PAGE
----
• If a day must be split, for example, taking the children to school then taking care of them after they get home, only one split in the day is permissible, and the au pair must have a minimum break of at least two (2) hours;
  • The schedule should include time off for au pairs to attend mandatory monthly meetings. If the au pair joins you on vacation, provide a written schedule; if the au pair works during the vacation, the stipend must be paid and accommodations for the au pair should be paid for by the host family;
  • If the au pair is responsible for children during sleeping hours, those hours count toward the daily (10) and weekly (45) work maximums; for example, if you leave at 5:00 AM and the child(ren) and au pair do not get up until 7:00 AM, this still counts as TWO work hours for the au pair!
  • Even if the weekly schedule does not utilize the full 45 hours, the au pair must be paid the full weekly stipend, on time. On evenings before an au pair is scheduled to work, most host families expect au pairs to be at home at least eight hours before work begins-to get a good night’s sleep; if you expect this, make sure you discuss it with the au pair!


  • Thoroughly model and discuss your discipline system  and give the au pair time to acclimate;
  • If the au pair is on duty and you are home, allow the au pair to discipline the children; observe and make any corrections you may have in private (!), but not in front of the children;
  • Be on the same team with the au pair and treat the au pair as another parent so that the children will quickly understand her/his role.
  • Ask the au pair and children about their daily activities when you return home;
  • Set boundaries and teach your children to honor the au pair’s off-duty time;
  • Include your au pair in children’s activities and medical care so that s/he is familiar with procedures;
  • Put the au pair in charge when s/he comes on duty: s/he should call you -not the children- for questions, issues, etc.


Imagine the following scene: your entire family is sitting at the dinner table and the children become restless. Your au pair is officially “off duty” this evening, but feels responsible for the children. Who should attend to the children? Unfortunately, there are no concrete rules governing this type of situation. Please keep in mind that, like you, your au pair has had a long day at work. For her/him, however, it is particularly difficult to feel “off-duty” because of the fact that she/he works at home. From the very beginning, it is important for your au pair to know that you recognize when “official” work time is over.


  • Consider the au pair when buying groceries or ordering out: what does s/he like to eat, is there enough for another person;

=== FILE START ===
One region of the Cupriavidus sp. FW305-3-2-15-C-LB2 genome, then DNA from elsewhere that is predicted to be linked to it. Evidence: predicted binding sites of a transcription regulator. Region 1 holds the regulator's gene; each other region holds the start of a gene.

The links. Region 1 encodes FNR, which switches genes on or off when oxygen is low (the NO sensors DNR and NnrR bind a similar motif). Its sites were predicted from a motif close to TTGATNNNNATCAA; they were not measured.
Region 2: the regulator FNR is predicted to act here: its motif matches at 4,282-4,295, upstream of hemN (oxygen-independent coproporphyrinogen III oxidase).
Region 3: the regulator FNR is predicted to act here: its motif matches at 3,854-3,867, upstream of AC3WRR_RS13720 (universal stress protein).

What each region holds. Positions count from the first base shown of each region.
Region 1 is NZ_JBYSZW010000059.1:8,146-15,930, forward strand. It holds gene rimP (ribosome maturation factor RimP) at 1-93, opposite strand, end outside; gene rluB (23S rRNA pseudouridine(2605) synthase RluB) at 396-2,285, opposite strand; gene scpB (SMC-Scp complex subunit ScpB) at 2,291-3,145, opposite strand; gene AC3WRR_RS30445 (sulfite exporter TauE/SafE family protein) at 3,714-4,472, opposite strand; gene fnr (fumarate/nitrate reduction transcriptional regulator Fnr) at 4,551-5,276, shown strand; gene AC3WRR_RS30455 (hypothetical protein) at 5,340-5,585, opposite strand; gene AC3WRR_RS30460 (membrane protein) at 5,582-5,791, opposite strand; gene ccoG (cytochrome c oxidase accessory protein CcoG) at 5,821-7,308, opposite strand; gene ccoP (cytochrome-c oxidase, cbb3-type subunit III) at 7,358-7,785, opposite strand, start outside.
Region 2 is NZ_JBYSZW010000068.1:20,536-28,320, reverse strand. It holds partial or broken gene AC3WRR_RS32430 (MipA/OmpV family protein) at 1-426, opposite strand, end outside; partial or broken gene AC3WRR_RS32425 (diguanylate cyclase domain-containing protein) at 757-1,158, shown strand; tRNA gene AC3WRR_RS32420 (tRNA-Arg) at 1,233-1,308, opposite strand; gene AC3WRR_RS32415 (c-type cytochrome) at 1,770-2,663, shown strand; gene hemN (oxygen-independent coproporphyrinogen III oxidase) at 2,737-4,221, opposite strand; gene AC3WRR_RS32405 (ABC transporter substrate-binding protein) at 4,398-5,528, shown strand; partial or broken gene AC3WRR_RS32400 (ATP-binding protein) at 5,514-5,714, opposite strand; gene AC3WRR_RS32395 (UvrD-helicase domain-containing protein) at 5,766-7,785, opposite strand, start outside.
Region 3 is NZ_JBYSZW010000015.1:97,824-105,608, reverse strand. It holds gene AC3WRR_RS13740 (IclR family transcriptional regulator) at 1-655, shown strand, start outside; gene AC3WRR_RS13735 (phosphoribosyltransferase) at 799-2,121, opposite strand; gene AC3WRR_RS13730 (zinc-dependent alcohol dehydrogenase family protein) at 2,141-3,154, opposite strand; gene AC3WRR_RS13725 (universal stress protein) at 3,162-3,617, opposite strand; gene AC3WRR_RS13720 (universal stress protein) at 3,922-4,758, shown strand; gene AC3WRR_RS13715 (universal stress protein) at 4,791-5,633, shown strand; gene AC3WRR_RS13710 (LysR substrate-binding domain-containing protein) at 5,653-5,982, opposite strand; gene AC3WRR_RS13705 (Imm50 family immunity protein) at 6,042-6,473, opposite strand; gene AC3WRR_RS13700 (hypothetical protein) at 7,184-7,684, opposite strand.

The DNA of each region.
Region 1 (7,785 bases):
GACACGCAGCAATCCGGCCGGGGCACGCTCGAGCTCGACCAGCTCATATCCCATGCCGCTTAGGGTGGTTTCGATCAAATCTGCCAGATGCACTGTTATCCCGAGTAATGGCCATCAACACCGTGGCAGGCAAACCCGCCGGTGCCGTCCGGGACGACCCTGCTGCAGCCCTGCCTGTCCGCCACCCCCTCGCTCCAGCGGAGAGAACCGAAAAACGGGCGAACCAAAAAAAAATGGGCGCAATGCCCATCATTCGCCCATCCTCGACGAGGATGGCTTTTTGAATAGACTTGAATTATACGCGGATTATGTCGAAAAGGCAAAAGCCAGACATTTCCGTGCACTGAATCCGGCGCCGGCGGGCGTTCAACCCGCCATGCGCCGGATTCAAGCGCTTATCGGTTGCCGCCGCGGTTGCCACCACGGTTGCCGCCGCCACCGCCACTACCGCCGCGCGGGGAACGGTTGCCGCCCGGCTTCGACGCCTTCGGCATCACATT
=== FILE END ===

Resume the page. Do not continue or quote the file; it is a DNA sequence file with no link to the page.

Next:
• Let the au pair and children know that when a door is closed, a knock should be answered before opening the door (this goes for everyone);
  • If the au pair will be using centrally located electronics (computer, TVs, music, telephones, etc.) discuss appropriate times and limits for usage;
  • If you have guests coming over, remember to let the au pair know, as a courtesy;
  • Post emergency procedures and numbers (poison control, doctor, etc.) in a visible area;
  • Discuss any guidelines for guests of the au pair (short visits, dinner, overnight)


  • No one should enter the au pair’s room without permission-unless it is an emergency; in which case, an explanation should be given;
  • The au pair’s room is a private room for the au pair, according to the Department of State – family belongings should NOT be kept in the au pair’s room;
  • Children are often very excited to have a new au pair – set boundaries to help them understand your au pair’s off-duty time and privacy;
  • The Au pair is responsible for cleaning her room; set this as a rule in your handbook to set the expectation;
  • If the au pair shares a bathroom, she should clean up after herself but she is not to clean up after others who use the bathroom. If she has a private bathroom, she should keep it clean to the condition in which she arrived at the home.


If the au pair will be driving your car, prepare by doing the following:

  • Provide her/him with a driver’s manual; it can be ordered via phone, picked up from the local DMV office, or downloaded from most DMV websites;
  • Model good driving and have the au pair practice driving as often as possible; the au pair may be accustomed to a much smaller car and very different road rules, so have patience but be persistent;
  • Contact your insurance company to have the au pair added as soon as possible;
  • Show the au pair where the insurance card and car registration are located in case s/he is pulled by a police officer;
  • Provide transportation for the written and driving test;
  • Provide gas for all driving required for the children and program; discuss non-required driving in your handbook and gas purchases;
  • The au pair should always have her/his international license when driving;
  • Demonstrate and allow the au pair to put in and take out car seats and buckling seat belts;
  • Remember to discuss (also put in the family handbook) listening to music while driving or driving with multiple friends, if those are issues of concern


  • The au pair may be from a part of the world that has a different climate; consider providing a small space heater, extra blankets, and/or sweater(s); the au pair may not own a coat, so it might be a nice gesture to buy one from a second-hand shop as a gift;
  • Some au pairs’ cultures include hugging and kissing of near strangers, so s/he may feel you are angry if this is not done, so discuss this if it seems appropriate; sometimes a hug helps too;
  • Au pairs are adults, so be fair about any curfews, if applicable. It is appropriate to have a curfew on work nights, but remember that au pairs should have the freedom to enjoy other activities, and many young people do not get together until late;
  • Ask the au pair about her/his off-duty time: Did s/he have fun? Where did s/he go? What activities did s/he enjoy?
  • Helping the au pair stay in touch with family and friends is the best way to avoid or help diminish being homesick, so try to help the au pair find a practical and inexpensive way to keep in touch, such as skype, IM, or Facebook;
  • Encourage the au pair to go out with other au pairs (whom they will meet at the mandatory monthly meetings); it’s important for them to spend time with peers;
  • Ask about how class is going; remember that the au pair is required to complete six (6) credit hours during the year, which should be finished by the end of the 11th month;
  • Many au pairs save their stipend money to take back home or to travel, so money may be tight for them; there are many thoughtful and practical ways to show appreciation and help them: train pass, gas card, international calling card, basket of toiletries, etc.

A happy au pair means happy children and a happy family!

Please let me know about any other tips you think would be helpful to other new host families.

Friday, 8 July 2016 4:41 AM